23/12/2011 Alain Lamassoure: ‘We don’t really need a new European treaty’

The creation of a new treaty, which heads of states and governments agreed on during the last European council, will involve the European Parliament. asked French Euro-deputy Alain Lamassoure (EPP) what kind of role it will play. The European Parliament will put forward the first propositions on the forthcoming treaty in January. How is that going?

A. Lamassoure: 
After the European councils proposition to create a new treaty on 9 December , the president of the council, Herman Van Rompuy, suggested that the representatives from the European Parliament should be involved in the drafting of this text.

On Monday 20 December the first meeting of the working group of high level staff and representatives of the Parliament took place. The next day the latter gave an account of what happened to the joint meeting of the Inter-institutional Affairs Commission and the Commission of Economic and monetary affairs.

Also, after the Council meeting, the presidents of the group decided that the Parliament could give its suggestions early next year, at the end of January or start of February. This is as the Lisbon treaty allows the Parliament, like the Commission, to take the initiative on an European treaty, which wasn’t the case previously.
What will this new treaty be like? Will it add in the amendments and additions that Van Rompuy wants? Will it be any different? In reality, nobody really knows... You worked on the European Convention on the Lisbon treaty. In your opinion, is the idea of having a text by March realistic?

A . Lamassoure:
Yes, there is already a draft in circulation. Personally though, I remain quite sceptical about the use of such a text and its contents. But getting the signature of at least all the Euro zone countries, and possibly the 26 that supported this political initiative is not inconceivable.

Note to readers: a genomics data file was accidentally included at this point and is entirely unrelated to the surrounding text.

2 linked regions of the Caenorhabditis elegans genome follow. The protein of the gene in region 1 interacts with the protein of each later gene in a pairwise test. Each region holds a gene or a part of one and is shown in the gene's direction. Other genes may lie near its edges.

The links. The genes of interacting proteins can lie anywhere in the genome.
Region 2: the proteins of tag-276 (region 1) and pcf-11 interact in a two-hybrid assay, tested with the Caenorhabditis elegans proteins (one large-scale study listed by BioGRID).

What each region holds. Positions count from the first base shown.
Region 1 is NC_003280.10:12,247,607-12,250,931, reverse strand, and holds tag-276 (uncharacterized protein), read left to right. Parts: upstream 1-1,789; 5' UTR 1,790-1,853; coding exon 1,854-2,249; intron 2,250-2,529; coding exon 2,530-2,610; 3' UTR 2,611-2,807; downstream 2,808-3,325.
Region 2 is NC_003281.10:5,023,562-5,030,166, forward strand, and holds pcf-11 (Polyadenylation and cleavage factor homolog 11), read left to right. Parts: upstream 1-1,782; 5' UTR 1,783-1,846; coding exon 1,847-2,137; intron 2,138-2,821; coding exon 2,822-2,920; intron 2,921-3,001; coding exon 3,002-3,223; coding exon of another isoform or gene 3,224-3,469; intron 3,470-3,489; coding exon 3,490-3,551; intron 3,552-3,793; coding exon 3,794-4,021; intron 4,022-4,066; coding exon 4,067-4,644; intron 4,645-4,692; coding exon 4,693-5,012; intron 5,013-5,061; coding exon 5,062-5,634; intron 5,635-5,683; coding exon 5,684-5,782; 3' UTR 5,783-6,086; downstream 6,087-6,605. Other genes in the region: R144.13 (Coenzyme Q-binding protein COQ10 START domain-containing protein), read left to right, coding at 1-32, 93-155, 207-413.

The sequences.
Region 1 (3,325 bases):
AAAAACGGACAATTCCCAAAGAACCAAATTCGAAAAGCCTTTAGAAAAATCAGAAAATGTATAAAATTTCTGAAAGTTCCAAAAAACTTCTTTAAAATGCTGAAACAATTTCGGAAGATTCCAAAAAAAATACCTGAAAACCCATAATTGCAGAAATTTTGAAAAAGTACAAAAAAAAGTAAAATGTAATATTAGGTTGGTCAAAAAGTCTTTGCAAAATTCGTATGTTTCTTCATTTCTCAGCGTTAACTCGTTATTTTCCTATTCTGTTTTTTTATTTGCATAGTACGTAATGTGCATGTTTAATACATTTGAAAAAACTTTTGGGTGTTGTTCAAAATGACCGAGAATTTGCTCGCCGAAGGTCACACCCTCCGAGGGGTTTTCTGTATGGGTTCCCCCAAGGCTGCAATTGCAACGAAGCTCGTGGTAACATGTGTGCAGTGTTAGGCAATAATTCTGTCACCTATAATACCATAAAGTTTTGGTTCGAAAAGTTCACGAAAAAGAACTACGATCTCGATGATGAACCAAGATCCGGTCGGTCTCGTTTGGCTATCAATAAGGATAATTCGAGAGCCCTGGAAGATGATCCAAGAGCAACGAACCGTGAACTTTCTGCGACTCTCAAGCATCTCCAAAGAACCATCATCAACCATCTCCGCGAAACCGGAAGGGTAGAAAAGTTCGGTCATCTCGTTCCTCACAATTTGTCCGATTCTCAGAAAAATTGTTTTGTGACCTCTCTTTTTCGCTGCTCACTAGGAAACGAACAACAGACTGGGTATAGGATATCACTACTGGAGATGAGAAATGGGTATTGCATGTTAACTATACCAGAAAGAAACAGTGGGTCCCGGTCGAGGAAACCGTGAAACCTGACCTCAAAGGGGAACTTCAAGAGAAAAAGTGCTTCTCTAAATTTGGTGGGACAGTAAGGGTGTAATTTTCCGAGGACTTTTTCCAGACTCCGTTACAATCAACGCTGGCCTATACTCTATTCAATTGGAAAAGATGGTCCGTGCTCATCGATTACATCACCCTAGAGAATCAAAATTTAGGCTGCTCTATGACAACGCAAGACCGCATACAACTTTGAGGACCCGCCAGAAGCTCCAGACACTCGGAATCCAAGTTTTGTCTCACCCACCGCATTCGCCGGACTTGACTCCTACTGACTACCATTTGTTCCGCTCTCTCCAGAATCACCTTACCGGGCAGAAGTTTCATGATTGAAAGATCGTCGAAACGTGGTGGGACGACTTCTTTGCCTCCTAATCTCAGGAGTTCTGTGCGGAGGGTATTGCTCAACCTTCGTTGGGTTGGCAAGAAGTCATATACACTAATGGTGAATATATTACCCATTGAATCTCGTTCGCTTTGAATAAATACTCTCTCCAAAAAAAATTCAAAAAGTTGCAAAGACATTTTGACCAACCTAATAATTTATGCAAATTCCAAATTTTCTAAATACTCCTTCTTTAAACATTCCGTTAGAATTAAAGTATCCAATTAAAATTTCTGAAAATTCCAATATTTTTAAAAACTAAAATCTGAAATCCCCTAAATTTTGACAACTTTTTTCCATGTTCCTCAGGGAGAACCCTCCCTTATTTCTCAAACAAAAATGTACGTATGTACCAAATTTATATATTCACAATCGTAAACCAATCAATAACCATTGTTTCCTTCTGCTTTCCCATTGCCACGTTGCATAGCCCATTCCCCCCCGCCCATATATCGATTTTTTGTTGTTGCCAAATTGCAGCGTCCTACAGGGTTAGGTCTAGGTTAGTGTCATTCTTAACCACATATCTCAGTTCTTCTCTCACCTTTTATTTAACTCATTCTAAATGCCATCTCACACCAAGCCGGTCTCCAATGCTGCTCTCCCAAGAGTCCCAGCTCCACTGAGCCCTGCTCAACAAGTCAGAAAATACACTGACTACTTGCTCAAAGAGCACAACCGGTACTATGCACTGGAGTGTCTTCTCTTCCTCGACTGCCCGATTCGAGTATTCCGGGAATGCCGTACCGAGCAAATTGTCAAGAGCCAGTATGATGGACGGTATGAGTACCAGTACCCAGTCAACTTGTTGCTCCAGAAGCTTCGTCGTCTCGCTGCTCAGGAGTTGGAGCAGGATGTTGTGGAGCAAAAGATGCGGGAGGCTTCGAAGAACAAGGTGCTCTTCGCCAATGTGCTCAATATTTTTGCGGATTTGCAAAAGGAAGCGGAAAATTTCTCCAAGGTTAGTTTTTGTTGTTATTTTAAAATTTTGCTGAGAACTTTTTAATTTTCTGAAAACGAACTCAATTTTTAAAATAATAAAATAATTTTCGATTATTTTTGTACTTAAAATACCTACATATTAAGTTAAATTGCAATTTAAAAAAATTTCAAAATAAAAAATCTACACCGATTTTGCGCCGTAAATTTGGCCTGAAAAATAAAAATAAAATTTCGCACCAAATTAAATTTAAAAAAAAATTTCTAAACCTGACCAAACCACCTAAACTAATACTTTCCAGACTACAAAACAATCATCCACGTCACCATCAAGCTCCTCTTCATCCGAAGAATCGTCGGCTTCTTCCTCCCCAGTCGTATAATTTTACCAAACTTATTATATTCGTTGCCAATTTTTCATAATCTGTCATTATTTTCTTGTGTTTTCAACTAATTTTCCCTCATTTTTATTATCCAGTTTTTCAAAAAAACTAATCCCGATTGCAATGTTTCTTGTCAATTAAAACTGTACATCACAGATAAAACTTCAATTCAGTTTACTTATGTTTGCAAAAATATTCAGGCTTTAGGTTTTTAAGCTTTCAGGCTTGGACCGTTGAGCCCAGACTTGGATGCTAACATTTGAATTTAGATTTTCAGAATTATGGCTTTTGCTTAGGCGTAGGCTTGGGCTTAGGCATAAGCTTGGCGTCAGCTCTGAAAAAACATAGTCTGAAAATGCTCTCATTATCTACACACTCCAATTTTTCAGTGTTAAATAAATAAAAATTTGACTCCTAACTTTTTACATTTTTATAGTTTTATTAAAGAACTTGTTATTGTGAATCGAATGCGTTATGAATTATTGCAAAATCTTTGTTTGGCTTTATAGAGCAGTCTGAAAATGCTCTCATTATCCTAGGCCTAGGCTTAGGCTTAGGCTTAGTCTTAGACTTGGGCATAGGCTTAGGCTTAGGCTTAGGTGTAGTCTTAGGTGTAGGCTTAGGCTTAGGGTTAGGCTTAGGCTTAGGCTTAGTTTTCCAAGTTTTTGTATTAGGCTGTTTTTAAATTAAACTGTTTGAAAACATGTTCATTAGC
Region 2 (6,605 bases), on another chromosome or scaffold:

The text that details the Council’s conclusions is actually quite short and I would say quite concise. We could achieve an agreement in a few weeks. It’s a mini-treaty, it’s nothing like the quasi-constitution that the Lisbon Treaty was. 9 member states outside of the Euro zone want to participate in this agreement. Despite the British veto, is this a positive thing for the EU?

A. Lamassoure:
Yes it’s very positive, as it means that 26 out of 27 countries in the Union are totally convinced that the way out of this financial crisis is through a common effort and European integration and unity.

The problem is that I don’t see how we can translate this political idea into legal reality. The legal aspect of a new treaty would not add a lot, we need to give it political meaning. With the Lisbon treaty we have all that we need to launch new European common policies.

So we need to highlight common European policies, which we can create easily, without waiting for a new European treaty that we don’t really need. François Hollande said that if he is elected he will ensure the treaty is renegotiated. Could we revisit the text?

A. Lamassoure:
Mr. Hollande said he will renegotiate is but we still don’t know the content of the as there is no text, clearly everything is negotiable!
However, if the treaty is signed, past experience shows us that it is basically impossible to renegotiate a text.

What is more, when the right won the elections in 1986, it did not question the Single European Act negotiated by François Mitterrand. In the same way as the Maastricht treaty was not renegotiated in 1993. However the right did want it to be qualified by other texts.

I think that François Hollande should wait to read the content of the text, or indeed make suggestions as to its content: no one is saying that the French can’t oppose it, as the German opposition have. They have said what they would like to see in a new treaty.
If a political

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